BUILDING BLOCK dimensional to 8-level
Newly hatched baby chicks peck at photographs of simulated grains, and strongly prefer them if lit as if from above. Turn the photograph over and they shun it. This seems to show that baby chicks ‘know’ that light in their world normally comes from above. But since they have only just hatched out of the egg, how do they know? Have they learned it during their three days of life? It is perfectly possible, but I tested it experimentally and found it not to be so. I raised chicks and tested them in a special cage in which only light they ever saw came from below. Experience of pecking grain in this upside-down world would, if anything, teach them to prefer upside-down photographs of solid grains. Instead, they behaved exactly like normal chicks raised in the real world with light coming from above. Apparently because of genetic programming, all the chicks prefer to peck at photographs of solid objects lit from above. The solidity illusion (and hence, if I am right, the ‘knowledge’ of the predominant direction of light in the real world) seems to be genetically programmed in chicks – what we used to call ‘innate’ – rather than learned as (I’m guessing) it probably is in us. (Dawkins, 2004)
One of the main differences between up and down in the world is the predominant direction of light. While not necessarily directly overhead, the sun’s rays generally come from above rather than below. This fact opens an important way in which we, and many other animals, can recognise solid three-dimensional objects. It works in reverse.
The photograph of moon craters is printed upside down. If your eye (well, to be more precise, your brain) works the same way as mine, you will see the craters as hills.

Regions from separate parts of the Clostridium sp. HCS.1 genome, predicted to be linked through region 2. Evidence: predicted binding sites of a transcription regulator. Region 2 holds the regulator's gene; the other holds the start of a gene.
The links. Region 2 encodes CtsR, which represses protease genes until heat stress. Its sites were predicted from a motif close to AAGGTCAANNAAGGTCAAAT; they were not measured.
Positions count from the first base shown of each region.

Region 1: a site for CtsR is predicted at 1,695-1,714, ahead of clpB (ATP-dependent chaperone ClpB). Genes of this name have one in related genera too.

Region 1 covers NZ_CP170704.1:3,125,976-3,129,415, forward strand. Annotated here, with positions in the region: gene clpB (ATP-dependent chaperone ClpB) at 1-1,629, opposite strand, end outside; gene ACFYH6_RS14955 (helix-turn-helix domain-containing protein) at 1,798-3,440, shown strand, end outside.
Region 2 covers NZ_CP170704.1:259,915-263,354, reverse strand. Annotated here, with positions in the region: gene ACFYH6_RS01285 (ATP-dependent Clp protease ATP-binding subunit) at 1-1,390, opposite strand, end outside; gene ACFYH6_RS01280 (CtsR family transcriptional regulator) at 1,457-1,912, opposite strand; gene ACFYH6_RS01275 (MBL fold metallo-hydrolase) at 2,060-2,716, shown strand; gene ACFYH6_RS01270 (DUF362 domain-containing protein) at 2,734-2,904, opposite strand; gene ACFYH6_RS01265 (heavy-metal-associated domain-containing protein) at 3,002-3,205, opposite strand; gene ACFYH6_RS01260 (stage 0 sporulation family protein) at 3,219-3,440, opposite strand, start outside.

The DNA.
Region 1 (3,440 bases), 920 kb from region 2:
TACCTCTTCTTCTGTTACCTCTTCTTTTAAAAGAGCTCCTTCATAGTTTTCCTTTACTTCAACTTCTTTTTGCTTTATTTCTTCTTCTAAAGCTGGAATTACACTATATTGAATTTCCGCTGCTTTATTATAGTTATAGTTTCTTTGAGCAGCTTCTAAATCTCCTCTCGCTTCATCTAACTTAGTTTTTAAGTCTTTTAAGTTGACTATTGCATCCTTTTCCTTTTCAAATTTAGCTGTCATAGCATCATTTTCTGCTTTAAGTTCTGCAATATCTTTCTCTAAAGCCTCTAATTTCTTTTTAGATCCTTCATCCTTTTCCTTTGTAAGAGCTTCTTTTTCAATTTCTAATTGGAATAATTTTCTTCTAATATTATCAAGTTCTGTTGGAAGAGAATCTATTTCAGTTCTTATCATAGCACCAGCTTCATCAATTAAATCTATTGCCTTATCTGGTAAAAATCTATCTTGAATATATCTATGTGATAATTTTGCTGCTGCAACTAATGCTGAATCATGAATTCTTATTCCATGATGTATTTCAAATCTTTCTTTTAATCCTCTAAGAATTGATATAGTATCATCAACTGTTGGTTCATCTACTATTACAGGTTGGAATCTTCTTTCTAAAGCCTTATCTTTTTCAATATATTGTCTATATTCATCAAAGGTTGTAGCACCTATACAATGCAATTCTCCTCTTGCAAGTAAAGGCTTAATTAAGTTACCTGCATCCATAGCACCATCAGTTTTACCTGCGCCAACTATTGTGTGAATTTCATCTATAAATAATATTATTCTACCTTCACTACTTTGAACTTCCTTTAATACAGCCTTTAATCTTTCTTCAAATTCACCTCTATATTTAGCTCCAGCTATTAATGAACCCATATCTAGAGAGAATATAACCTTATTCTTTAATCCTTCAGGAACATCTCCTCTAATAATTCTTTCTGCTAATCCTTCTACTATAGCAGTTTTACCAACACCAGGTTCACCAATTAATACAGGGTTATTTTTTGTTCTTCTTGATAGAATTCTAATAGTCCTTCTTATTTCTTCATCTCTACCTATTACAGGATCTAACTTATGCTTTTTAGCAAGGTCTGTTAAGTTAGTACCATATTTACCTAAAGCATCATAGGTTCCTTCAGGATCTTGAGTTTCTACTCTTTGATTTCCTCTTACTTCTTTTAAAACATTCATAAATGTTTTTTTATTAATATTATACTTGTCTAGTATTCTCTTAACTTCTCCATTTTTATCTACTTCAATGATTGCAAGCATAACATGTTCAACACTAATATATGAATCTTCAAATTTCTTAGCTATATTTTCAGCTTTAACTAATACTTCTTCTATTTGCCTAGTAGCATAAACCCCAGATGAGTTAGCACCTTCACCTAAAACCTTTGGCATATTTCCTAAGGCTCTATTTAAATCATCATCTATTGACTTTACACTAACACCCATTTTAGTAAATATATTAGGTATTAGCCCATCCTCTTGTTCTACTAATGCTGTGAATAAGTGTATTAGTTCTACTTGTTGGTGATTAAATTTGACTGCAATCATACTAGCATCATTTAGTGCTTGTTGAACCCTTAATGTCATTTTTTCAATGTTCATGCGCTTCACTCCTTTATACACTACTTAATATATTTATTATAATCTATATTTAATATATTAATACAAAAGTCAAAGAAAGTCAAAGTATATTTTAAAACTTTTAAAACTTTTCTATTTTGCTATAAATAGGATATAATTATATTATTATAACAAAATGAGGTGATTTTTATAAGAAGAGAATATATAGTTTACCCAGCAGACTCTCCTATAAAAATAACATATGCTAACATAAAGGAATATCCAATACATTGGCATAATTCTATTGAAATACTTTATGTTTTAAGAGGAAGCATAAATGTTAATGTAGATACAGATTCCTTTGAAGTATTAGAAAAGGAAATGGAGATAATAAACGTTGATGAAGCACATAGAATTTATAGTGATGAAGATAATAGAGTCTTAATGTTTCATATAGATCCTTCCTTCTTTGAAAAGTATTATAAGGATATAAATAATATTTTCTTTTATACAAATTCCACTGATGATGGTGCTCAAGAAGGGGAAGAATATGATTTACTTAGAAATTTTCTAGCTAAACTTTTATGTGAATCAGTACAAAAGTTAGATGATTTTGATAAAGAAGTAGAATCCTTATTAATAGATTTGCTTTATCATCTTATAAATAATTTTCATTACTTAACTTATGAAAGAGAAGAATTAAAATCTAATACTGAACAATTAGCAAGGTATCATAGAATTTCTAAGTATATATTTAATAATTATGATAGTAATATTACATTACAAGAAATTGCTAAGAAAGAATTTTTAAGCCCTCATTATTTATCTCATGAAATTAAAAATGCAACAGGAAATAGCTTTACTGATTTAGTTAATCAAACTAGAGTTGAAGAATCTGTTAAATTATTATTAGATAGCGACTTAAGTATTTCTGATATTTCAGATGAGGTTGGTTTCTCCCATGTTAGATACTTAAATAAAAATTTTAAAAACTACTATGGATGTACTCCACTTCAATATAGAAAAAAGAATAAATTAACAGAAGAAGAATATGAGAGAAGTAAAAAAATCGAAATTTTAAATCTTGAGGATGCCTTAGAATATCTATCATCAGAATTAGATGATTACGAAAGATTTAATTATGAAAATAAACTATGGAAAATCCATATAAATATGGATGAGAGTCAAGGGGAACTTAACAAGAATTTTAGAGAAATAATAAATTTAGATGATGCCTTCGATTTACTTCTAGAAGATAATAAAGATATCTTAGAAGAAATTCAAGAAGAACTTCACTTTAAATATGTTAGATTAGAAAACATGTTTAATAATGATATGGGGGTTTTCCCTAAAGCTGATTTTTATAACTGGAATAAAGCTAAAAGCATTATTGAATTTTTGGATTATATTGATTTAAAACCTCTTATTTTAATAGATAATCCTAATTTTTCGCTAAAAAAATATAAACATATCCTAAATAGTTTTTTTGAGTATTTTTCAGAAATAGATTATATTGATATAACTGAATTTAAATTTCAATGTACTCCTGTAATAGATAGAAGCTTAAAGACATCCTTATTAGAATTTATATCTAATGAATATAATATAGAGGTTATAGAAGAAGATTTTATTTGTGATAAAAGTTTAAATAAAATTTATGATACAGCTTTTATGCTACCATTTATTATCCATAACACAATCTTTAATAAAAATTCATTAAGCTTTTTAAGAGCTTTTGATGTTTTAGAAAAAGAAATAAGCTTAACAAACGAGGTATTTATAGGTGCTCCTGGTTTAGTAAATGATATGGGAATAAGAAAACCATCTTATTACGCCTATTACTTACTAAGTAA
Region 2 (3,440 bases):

Turn the book upside down, so that the light appears to come from another direction, and the hills wil turn into craters that they truly are.
(About the primaeval worm, our ancestor of 590 million years ago.) Why is there a dorsal side and a ventral side? The argument is similar (as with the fore and aft asymmetry), and the one applies to starfish just as much as to worms. Gravity being what it is, there are lots of inevitable differences between up and down. Down is where the sea bottom is, down is where the friction is, up is where the sunlight comes from, up is the direction from which things fall on you. It is unlikely that dangers will threaten equally from below and above, and in any case those dangers are likely to be qualitatively different. So our primitive worm should have a specialised upper or ‘dorsal’ side and a specialised ‘ventral’ or lower side, rather than simply not caring which side faces the sea bottom and which side faces the sky. (Dawkins, 2004),
This study investigates how subtle visual cues related to the design of a product’s package (i.e., label position) and the context (i.e., shelf orientation) influence consumer evaluation and behavioral intention. Extending research on metaphorical cues, Study 1 shows that consumers perceive a product as more powerful when the label on the package is placed in a higher (vs. lower) vertical position. Extending the focus from package design to the display context of packages, Study 2 shows that consumer perception of a product’s power is similarly enhanced when the package is placed on a shelf that is vertically (vs. horizontally) orientated. Across both studies effects of enhanced power perception extend to positively influence product quality inferences and behavioral intentions. These findings add to current knowledge on metaphorical cues in package design and the package’s presentation context and offer insights into the underlying mechanism.
(Machiels & Orth, 2017)